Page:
Son of Pro Bowler, 2020 RB Sam Adams II is carrying the torch | Youth1

Son of Pro Bowler, 2020 RB Sam Adams II is carrying the torch

Having a dad that played in the NFL can sometimes bring pressure to a young player.


However for Class of 2020 running back Sam Adams II it’s quite the opposite. The son of 6-foot-3, 350 pound three-time Pro Bowl defensive tackle Sam Adams embraces having the guidance of his dad while carving out his own career.


The 6-foot-2, 193 pound Adams II was coached by his father all the way up through his eighth grade season at Eastside Catholic in Sammamish, WA. Adams II counts his father as his biggest influence in his football career.


“Having him as my coach has made me push forward and made me want to do more even when I thought I couldn’t,” Adams II said. “He pushes me to that next level.”


Adams cherishes the special moments shared with his son on the football field.


“It’s extremely rewarding. I love the sport and I know a lot about it so you want to be able to spend time with your kids and share that with them,” Adams said. “So that’s our thing. I can help them as they navigate through their lives to be ready for any pitfalls that might come their way.”


The elder Adams quipped that he didn’t understand how his son became such an elite running back with a father that played a vastly different position on the gridiron.


“He’s got great vision and he’s a good athlete,” Adams said. “I’m a little dumbfounded about how he became such a good running back because he for sure didn’t get that from me.”


Adams laughs when asked about comparing his son’s personality to his own back in his playing days.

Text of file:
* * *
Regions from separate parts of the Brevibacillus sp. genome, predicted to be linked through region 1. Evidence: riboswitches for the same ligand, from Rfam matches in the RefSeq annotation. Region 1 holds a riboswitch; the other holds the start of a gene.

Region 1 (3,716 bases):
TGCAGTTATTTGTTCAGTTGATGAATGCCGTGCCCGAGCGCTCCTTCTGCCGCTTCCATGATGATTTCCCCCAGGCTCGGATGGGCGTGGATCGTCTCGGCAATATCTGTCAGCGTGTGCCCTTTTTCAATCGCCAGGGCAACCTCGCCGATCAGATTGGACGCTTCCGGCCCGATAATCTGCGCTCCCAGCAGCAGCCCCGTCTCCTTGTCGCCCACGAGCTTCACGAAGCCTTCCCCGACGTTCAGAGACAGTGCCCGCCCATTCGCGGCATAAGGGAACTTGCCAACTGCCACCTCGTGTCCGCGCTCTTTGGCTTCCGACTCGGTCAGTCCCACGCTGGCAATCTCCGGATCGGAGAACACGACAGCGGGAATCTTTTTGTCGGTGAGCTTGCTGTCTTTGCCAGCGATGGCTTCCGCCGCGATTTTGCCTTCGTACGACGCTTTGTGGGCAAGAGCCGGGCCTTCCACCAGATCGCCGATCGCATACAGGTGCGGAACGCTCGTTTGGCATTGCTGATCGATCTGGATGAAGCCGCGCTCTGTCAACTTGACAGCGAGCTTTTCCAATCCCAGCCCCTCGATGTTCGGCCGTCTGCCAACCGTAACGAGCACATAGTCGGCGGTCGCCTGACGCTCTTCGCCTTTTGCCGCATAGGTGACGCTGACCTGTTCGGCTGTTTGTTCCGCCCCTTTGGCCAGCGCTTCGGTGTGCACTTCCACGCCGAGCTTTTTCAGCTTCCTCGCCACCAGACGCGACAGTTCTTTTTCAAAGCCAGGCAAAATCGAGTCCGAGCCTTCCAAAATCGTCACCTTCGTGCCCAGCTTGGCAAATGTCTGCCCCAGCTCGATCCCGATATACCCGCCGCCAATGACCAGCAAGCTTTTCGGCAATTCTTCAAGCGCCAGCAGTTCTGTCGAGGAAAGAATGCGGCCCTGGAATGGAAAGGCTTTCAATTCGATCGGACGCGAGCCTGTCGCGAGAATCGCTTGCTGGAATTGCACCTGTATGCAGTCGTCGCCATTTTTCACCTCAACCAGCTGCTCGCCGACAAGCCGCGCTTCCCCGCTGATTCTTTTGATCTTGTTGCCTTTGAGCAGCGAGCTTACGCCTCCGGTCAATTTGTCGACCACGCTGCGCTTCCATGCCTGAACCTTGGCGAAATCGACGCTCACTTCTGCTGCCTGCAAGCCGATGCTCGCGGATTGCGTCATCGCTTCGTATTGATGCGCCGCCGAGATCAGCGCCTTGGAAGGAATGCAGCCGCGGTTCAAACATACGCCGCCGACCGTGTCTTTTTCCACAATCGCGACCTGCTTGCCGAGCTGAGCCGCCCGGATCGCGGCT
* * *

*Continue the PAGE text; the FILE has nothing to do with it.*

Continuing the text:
“He is the complete opposite. I would rather tear your head off more than anything,” Adams said. “Sammy is calm and quiet and nice. You would never know that he’s about to get you. All of a sudden he’s running by you and scoring touchdowns.”


Adams II has always been the silent assassin with a mean poker face.


“When he gets on the field he plays hard. He’s not too emotional about anything that happens,” Adams said. “He wants to win but he also understands that ‘I’m going to do the best that I can and try to help my teammates and we’re going to let the chips fall where they may.’”


Adams II is a member of the Freshman 450. In 2015, Adams II was on the FBU 1st team All-Tournament team. He was also a All-Top Gun Honorable Mention Offensive Team.


Adams II explains what he enjoys most about playing football.


“I like the competition. I’m an offensive player so I like running through and around people,” Adams II said. “It’s just a fun game because I’m a very active guy.”


Even though Adams II isn’t very vocal, he lets his actions do the talking as a leader by example.


“My coaches they’ll always talk to me and tell me to trust in my teammates to become a leader,” Adams II said.


Adams II is blessed with the kind of sight and abilities to be a big-time playmaker.


“Sammy’s best part of his game is his vision,” Adams said. “He has an innate ability to see the back side, be able make to the correct cut and hit the hole. He understands how to navigate through the secondary and get to the house.”